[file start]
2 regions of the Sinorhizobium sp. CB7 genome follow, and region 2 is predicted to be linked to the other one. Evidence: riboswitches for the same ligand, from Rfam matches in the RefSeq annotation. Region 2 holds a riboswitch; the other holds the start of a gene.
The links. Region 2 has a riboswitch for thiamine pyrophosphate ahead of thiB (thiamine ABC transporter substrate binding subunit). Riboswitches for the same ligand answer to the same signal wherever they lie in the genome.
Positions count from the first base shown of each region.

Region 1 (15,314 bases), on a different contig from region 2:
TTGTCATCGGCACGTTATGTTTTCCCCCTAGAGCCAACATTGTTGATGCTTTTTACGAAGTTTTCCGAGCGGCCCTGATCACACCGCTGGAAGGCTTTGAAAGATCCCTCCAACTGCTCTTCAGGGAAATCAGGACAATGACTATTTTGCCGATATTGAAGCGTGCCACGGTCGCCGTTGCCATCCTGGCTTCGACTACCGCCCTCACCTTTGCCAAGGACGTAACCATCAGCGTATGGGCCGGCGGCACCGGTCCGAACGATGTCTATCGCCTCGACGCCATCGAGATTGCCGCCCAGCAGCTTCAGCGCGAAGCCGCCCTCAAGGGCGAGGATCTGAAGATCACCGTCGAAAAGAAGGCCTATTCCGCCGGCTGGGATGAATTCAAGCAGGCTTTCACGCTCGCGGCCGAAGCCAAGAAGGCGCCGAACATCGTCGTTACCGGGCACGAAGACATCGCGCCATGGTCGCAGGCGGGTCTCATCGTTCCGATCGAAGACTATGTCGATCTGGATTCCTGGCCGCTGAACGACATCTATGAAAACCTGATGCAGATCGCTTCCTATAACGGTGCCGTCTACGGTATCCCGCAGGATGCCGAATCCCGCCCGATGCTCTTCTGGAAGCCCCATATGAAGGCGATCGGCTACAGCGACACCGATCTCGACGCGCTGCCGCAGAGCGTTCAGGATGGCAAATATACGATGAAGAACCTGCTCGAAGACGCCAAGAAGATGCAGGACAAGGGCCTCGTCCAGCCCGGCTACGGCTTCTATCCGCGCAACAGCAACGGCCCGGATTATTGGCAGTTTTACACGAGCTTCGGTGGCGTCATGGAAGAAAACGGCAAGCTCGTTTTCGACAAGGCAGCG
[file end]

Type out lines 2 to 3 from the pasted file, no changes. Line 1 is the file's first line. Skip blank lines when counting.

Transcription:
The links. Region 2 has a riboswitch for thiamine pyrophosphate ahead of thiB (thiamine ABC transporter substrate binding subunit). Riboswitches for the same ligand answer to the same signal wherever they lie in the genome.
Positions count from the first base shown of each region.